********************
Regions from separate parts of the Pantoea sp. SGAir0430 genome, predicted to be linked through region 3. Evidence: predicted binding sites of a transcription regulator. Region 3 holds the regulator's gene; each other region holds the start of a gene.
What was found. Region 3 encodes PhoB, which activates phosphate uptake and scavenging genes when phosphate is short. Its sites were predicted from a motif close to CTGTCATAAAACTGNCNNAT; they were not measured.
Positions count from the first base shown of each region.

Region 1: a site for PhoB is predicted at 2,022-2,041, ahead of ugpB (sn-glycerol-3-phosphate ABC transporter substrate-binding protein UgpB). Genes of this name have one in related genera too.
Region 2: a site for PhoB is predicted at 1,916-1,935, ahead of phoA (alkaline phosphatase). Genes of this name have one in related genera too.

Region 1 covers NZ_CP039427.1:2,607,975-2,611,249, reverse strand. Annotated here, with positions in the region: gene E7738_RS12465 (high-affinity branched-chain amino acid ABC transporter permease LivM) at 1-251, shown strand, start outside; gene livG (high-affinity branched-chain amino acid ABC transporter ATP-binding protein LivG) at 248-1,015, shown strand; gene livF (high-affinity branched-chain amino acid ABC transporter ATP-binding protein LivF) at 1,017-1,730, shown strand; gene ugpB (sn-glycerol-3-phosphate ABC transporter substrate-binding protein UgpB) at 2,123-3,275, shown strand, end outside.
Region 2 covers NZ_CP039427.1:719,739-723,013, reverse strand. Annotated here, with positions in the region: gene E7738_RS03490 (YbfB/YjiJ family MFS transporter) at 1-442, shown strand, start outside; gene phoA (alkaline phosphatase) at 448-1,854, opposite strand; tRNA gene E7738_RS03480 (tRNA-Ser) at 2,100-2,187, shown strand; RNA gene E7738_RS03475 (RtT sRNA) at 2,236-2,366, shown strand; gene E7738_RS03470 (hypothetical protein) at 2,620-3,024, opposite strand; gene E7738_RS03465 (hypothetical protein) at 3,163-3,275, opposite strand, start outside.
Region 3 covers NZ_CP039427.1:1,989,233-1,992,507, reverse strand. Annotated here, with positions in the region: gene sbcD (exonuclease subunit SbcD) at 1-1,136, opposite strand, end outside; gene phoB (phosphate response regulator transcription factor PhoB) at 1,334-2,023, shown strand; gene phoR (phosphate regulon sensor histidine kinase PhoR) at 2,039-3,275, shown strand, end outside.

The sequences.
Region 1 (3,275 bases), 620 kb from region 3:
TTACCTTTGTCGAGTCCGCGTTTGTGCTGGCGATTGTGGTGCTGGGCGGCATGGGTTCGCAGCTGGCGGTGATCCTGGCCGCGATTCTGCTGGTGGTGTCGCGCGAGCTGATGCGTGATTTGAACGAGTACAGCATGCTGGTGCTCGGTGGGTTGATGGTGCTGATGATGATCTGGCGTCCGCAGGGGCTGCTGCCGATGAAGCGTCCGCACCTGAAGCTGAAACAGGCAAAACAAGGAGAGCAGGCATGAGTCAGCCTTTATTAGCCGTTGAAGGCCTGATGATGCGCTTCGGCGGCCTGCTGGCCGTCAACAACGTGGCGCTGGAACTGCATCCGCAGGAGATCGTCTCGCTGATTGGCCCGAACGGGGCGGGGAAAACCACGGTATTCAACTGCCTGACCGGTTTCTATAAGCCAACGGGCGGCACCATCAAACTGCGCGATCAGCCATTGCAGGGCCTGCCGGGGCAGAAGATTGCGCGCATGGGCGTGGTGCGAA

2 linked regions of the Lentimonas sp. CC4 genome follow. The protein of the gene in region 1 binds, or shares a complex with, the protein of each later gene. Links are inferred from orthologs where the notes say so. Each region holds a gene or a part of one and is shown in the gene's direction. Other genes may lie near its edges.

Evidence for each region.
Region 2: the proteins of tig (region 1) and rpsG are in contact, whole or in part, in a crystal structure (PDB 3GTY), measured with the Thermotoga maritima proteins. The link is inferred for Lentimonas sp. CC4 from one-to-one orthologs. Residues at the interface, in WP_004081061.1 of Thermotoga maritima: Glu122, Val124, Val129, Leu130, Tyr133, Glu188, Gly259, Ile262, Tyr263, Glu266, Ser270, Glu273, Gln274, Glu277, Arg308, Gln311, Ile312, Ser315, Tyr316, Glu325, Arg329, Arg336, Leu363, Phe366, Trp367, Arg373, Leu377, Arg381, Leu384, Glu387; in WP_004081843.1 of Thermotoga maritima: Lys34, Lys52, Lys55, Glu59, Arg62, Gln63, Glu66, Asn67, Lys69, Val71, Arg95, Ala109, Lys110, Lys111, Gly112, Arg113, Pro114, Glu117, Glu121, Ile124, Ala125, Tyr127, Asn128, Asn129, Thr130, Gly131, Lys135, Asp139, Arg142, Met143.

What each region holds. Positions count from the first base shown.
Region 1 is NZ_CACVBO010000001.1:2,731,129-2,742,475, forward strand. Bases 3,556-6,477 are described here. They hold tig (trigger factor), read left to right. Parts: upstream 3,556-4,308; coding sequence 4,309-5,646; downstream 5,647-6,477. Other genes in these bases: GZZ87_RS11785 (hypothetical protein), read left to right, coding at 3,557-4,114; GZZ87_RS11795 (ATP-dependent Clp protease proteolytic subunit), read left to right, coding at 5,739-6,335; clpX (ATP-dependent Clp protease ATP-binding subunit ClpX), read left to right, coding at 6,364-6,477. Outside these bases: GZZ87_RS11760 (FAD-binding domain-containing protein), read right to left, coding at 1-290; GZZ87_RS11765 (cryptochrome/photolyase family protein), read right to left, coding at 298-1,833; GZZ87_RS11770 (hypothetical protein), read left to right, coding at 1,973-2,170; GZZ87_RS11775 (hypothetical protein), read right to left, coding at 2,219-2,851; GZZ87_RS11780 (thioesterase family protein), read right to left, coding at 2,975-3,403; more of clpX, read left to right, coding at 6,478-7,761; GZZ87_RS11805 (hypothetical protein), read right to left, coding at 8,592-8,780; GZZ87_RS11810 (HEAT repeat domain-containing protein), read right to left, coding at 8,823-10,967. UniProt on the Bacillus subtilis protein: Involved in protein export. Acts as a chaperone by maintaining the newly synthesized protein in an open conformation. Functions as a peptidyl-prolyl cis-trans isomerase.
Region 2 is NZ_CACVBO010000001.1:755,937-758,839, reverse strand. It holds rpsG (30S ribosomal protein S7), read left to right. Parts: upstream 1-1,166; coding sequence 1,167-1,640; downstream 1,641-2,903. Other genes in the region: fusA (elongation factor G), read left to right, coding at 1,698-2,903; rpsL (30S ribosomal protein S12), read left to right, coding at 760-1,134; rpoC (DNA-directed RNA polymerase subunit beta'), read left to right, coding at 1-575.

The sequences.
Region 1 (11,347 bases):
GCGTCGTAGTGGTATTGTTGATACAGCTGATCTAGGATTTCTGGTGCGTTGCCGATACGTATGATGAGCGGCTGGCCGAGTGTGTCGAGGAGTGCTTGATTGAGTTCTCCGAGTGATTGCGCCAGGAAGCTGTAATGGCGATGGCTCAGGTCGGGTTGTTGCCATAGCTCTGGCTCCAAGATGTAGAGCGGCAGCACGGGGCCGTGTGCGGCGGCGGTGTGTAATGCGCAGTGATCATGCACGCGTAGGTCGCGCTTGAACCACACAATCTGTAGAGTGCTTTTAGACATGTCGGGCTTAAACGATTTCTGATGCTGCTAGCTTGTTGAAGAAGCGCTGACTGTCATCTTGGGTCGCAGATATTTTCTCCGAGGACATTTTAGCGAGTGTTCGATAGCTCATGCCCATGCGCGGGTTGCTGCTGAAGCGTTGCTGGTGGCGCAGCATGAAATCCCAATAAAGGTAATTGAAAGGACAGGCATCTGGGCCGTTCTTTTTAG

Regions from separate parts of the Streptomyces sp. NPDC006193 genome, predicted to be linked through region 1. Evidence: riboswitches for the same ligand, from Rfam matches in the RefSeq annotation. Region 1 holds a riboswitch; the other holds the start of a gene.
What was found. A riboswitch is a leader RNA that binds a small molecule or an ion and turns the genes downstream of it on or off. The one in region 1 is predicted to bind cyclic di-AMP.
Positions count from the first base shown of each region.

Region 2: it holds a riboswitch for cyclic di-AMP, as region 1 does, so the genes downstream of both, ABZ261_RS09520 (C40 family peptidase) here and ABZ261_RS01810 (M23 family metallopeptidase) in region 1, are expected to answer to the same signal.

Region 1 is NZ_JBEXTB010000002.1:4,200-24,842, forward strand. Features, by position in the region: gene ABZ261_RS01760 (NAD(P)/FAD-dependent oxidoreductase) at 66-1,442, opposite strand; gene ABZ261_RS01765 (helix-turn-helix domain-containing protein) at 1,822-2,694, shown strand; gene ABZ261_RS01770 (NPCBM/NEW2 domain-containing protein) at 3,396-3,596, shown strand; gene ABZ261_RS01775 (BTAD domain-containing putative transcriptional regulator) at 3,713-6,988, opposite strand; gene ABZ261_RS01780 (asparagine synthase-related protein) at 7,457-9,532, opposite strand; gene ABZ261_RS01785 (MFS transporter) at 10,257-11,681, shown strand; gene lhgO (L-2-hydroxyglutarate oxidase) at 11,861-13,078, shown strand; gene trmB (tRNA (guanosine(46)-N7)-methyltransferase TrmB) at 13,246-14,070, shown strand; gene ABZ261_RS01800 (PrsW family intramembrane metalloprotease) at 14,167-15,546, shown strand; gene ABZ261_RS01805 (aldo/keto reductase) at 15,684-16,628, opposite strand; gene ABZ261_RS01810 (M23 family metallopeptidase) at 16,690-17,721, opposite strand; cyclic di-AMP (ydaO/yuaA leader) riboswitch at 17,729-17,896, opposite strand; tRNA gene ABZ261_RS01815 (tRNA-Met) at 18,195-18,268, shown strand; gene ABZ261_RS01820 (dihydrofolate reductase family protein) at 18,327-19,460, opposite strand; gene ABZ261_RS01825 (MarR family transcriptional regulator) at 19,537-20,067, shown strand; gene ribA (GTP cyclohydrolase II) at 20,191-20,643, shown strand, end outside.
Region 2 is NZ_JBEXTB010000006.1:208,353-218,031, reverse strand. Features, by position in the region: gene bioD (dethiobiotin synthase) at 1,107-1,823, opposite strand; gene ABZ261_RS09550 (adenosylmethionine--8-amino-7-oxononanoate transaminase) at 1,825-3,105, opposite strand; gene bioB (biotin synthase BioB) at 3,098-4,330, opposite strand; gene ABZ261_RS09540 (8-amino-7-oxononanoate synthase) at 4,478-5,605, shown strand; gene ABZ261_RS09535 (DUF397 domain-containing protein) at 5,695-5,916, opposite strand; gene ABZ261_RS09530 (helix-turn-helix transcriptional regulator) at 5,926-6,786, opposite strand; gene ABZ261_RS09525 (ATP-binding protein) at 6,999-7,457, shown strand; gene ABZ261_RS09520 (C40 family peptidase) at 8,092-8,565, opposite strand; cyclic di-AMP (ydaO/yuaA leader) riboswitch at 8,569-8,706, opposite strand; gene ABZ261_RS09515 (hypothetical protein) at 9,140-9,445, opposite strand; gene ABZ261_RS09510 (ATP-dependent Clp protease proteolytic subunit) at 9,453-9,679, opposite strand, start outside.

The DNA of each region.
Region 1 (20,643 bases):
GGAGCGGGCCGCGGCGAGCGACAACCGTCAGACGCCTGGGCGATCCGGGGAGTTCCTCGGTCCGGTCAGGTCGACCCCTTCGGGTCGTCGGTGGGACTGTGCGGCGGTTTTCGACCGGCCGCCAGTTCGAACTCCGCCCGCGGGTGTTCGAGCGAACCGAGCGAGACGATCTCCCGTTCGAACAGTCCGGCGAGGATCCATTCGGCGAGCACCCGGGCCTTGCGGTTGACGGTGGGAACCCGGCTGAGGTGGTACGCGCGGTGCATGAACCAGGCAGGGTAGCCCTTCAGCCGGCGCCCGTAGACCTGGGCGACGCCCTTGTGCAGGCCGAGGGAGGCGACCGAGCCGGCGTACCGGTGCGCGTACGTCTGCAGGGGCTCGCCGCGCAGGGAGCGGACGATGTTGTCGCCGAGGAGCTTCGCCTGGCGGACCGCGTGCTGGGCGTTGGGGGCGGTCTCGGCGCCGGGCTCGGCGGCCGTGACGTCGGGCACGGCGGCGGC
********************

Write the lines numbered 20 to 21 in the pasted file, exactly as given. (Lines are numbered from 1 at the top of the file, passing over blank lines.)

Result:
GCGTCGTAGTGGTATTGTTGATACAGCTGATCTAGGATTTCTGGTGCGTTGCCGATACGTATGATGAGCGGCTGGCCGAGTGTGTCGAGGAGTGCTTGATTGAGTTCTCCGAGTGATTGCGCCAGGAAGCTGTAATGGCGATGGCTCAGGTCGGGTTGTTGCCATAGCTCTGGCTCCAAGATGTAGAGCGGCAGCACGGGGCCGTGTGCGGCGGCGGTGTGTAATGCGCAGTGATCATGCACGCGTAGGTCGCGCTTGAACCACACAATCTGTAGAGTGCTTTTAGACATGTCGGGCTTAAACGATTTCTGATGCTGCTAGCTTGTTGAAGAAGCGCTGACTGTCATCTTGGGTCGCAGATATTTTCTCCGAGGACATTTTAGCGAGTGTTCGATAGCTCATGCCCATGCGCGGGTTGCTGCTGAAGCGTTGCTGGTGGCGCAGCATGAAATCCCAATAAAGGTAATTGAAAGGACAGGCATCTGGGCCGTTCTTTTTAG

Regions from separate parts of the Streptomyces sp. NPDC006193 genome, predicted to be linked through region 1. Evidence: riboswitches for the same ligand, from Rfam matches in the RefSeq annotation. Region 1 holds a riboswitch; the other holds the start of a gene.